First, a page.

Aric Almirola steals the spotlight in Stewart-Haas Racing show with win at Talladega

Aric Almirola went from a follower to a leader at just the right time Sunday. As his Stewart-Haas teammate Kurt Busch ran out of fuel on the final turn of the final lap of an overtime finish, Almirola was able to streak by for his first win since joining the team and his first since 2014 winning the Monster Energy NASCAR Cup series 500 at Talladega Superspeedway.

“This is awesome! At Talladega!” Almirola shouted after taking the checkered flag. “I’ve been so close so many times this year. Four or five times this year, I feel like we’ve had a shot to win, and I haven’t been able to seal the deal… I feel like I’ve let (the team) down so many times, because we’ve had so many opportunities to win and haven’t done it…

“We come here, a place that I love—I won an Xfinity race here last year. I just love racing at Talladega, and I came here with the mind-set that we were going to go give ‘em hell, and if we wreck, we wreck, and if we win, we win. And we won!”

For most of the 500 miles it was an all Stewart-Haas Racing show with Almirola in the supporting role and Kurt Busch starring and co-starring Kevin Harvick.

The four-car team dominated the day forcing the rest of the field to try and keep up. Busch, who led from the pole would win the first stage and a race high 108 laps, pitted on lap 138 along with his teammates. This put all four in danger of running out of fuel on an overtime finish. Kevin Harvick who won the second stage and led the second most laps, 46, pitted as the field was coming to the green with a sputtering engine.

Harvick would finish 28th, Busch coasted to 14th.

“It was a very different Talladega for me,” Busch said. “I really enjoyed leading the race, working with my teammates. I’m really happy a Stewart-Haas car won, but the four of us, I’ve never seen so much synergy.”

The final chaos was set up when Alex Bowman spun into the wall in turn 4 sweeping up J.J. Yeley with 2 laps to go.

The races sixth and final caution set up the overtime finish. During the caution both Busch and Harvick reported their fuel pressures dropping. Harvick decided to pit, Busch rolled the dice.

“Mine sputtered there on the fuel pressure,” Harvick said. “It dropped down in the red and they did the right thing of coming in and pitting and not taking a chance. You just need to put yourself in a position to where you’re good for next week and just glad that one of our cars won and happy for Aric.”

Busch led entering turn 3 but began to slow; Almirola with a push from Ricky Stenhouse Jr., was able to shoot by on the outside. Clint Bowyer was able to slip by for second, Stenhouse settled for third. Denny Hamlin and Joey Logano rounded out the top five.

AJ Allmendinger was sixth followed by Jimmie Johnson, Erik Jones, Paul Menard and Regan Smith rounding out the top 10.

Almirola, Bowyer and Logano were the only Playoff drivers to finish inside the top 10. Kyle Larson struggled all race long spinning after a blown tire on lap 103 and tearing up the front fender of his Chevy; he recovered to finished 11th. Martin Truex Jr. was never in contention and finished 23rd, Kyle Busch was damaged in the final crash and finished 26th, Brad Keselowski, who led 21 laps after pitting under green for a loose wheel on lap 41 and went a lap down, finished 27 after running out of fuel on the final lap. Ryan Blaney also ran out of fuel just prior to Kurt Busch and finished 29. Chase Elliott was swept up in a crash with Matt DiBenedetto on the white flag lap entering turn 1 was 31st. Bowman was 33rd.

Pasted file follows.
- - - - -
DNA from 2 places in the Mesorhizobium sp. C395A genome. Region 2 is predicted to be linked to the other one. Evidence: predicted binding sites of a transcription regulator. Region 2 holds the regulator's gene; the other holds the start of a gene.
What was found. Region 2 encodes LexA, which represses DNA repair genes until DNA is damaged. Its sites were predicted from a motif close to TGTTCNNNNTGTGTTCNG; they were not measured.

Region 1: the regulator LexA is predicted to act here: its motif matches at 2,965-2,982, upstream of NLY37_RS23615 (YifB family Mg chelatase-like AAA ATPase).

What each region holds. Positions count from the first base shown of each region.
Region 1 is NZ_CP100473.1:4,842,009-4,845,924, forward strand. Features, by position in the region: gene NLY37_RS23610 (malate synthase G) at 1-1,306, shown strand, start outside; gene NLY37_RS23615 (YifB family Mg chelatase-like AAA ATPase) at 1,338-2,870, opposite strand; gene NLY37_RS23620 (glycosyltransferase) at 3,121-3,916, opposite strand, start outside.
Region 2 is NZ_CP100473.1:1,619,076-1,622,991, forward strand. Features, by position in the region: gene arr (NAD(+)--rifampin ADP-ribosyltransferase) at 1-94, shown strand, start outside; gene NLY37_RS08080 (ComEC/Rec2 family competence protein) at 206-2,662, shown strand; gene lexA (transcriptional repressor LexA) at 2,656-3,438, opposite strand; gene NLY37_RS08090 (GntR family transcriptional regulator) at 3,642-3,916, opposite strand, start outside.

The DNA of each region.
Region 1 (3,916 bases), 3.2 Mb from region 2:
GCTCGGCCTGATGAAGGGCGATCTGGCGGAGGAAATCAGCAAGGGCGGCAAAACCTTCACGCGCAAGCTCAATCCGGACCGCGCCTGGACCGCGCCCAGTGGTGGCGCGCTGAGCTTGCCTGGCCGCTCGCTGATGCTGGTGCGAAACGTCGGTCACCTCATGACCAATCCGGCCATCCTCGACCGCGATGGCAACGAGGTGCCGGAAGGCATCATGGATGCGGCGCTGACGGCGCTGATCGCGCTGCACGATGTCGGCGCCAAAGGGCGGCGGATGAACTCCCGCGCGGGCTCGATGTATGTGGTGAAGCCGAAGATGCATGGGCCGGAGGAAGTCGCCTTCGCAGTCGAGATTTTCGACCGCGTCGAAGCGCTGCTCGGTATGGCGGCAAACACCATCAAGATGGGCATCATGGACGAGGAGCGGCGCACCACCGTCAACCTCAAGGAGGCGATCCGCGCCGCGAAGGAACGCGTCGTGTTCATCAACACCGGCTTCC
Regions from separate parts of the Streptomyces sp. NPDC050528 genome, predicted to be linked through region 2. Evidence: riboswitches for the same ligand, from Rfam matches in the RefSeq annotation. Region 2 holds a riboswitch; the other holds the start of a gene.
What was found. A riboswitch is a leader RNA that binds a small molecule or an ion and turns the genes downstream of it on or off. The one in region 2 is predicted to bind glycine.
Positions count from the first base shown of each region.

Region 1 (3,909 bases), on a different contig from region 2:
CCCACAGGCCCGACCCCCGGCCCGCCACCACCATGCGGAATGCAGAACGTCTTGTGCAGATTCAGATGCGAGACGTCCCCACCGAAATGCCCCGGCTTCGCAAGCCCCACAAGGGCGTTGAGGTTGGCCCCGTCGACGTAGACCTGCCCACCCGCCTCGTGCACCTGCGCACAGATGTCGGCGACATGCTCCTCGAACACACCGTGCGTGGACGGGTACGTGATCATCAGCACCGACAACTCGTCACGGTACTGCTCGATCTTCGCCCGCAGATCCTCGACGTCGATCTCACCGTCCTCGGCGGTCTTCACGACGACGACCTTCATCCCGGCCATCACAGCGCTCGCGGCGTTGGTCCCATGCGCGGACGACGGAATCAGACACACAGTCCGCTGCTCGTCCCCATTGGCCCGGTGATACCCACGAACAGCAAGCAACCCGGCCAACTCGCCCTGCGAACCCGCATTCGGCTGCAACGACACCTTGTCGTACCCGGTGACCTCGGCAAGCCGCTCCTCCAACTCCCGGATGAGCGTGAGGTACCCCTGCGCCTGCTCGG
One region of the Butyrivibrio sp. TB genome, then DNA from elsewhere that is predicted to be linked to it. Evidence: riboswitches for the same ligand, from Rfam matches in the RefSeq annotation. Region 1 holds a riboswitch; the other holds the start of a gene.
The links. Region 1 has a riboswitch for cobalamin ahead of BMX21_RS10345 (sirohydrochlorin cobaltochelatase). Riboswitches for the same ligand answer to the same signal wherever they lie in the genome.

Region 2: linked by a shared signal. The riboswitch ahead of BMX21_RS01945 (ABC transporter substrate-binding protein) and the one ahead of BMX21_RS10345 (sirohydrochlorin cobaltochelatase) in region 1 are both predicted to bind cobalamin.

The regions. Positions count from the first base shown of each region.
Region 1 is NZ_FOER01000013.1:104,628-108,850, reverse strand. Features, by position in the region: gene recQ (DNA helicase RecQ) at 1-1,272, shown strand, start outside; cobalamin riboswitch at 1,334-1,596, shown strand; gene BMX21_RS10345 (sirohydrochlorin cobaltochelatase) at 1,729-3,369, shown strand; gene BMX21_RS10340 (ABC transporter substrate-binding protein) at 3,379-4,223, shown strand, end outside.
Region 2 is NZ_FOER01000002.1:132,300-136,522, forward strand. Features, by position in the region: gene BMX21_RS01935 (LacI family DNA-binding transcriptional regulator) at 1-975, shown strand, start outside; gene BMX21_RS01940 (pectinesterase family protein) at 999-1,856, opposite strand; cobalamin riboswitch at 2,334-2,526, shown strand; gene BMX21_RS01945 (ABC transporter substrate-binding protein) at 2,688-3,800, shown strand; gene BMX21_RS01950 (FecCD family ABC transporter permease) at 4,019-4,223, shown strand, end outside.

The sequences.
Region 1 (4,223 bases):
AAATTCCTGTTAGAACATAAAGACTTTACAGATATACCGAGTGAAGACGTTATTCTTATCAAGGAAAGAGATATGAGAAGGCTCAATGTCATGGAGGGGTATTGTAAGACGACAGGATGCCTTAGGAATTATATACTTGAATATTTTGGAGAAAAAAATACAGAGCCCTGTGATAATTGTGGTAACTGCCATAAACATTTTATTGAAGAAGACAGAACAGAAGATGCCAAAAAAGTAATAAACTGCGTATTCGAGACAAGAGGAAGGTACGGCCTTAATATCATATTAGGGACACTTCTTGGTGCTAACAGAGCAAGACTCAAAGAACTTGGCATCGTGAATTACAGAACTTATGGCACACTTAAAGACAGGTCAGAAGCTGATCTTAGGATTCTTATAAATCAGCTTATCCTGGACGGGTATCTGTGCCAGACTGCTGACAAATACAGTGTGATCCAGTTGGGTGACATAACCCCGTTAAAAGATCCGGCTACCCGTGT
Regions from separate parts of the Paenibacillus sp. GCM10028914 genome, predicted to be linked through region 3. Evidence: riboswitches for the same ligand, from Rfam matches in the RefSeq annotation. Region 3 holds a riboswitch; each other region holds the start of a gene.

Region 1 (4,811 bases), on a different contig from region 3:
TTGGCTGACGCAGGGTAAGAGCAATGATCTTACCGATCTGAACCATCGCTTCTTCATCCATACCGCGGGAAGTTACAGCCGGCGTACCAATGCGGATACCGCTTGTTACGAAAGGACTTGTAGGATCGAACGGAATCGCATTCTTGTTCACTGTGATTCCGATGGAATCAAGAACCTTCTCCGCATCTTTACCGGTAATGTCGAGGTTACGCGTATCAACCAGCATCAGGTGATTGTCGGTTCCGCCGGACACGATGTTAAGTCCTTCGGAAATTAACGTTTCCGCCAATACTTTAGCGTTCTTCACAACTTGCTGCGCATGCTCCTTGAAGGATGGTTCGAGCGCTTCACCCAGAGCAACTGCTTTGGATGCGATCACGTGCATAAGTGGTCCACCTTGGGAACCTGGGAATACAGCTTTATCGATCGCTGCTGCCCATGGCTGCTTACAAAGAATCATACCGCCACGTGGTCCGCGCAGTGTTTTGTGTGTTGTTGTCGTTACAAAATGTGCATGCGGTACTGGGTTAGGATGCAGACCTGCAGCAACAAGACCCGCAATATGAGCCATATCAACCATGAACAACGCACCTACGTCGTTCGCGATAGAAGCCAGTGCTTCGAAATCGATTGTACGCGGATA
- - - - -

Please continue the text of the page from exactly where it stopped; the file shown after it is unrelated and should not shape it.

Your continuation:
Kurt Busch was none too pleased with NASCAR after the race when they did not throw a caution on the white flag lap, when Busch was leading.

The Monster Energy NASCAR Cup series heads to Kansas Speedway for Next Sunday’s Hollywood Casino 400. Live coverage will be on NBC starting at 2:00 p.m.

Chase Elliott and Almirola who won the last two races are the only drivers officially locked into the next round. Keselowski, Blaney, Larson and Bowman face elimination as the Round of 8 will be determined.

About Greg Engle 7420 Articles
Greg is a published award winning sportswriter who spent 23 years combined active and active reserve military service, much of that in and around the Special Operations community. Greg is the author of "The Nuts and Bolts of NASCAR: The Definitive Viewers' Guide to Big-Time Stock Car Auto Racing" and has been published in major publications across the country including the Los Angeles Times, the Cleveland Plain Dealer and the Atlanta Journal-Constitution. He was also a contributor to Chicken Soup for the NASCAR Soul, published in 2010, and the Christmas edition in 2016. He wrote as the NASCAR, Formula 1, Auto Reviews and National Veterans Affairs Examiner for and has appeared on Fox News. He holds a BS degree in communications, a Masters degree in psychology and is currently a PhD candidate majoring in psychology. He is currently the weekend Motorsports Editor for Autoweek.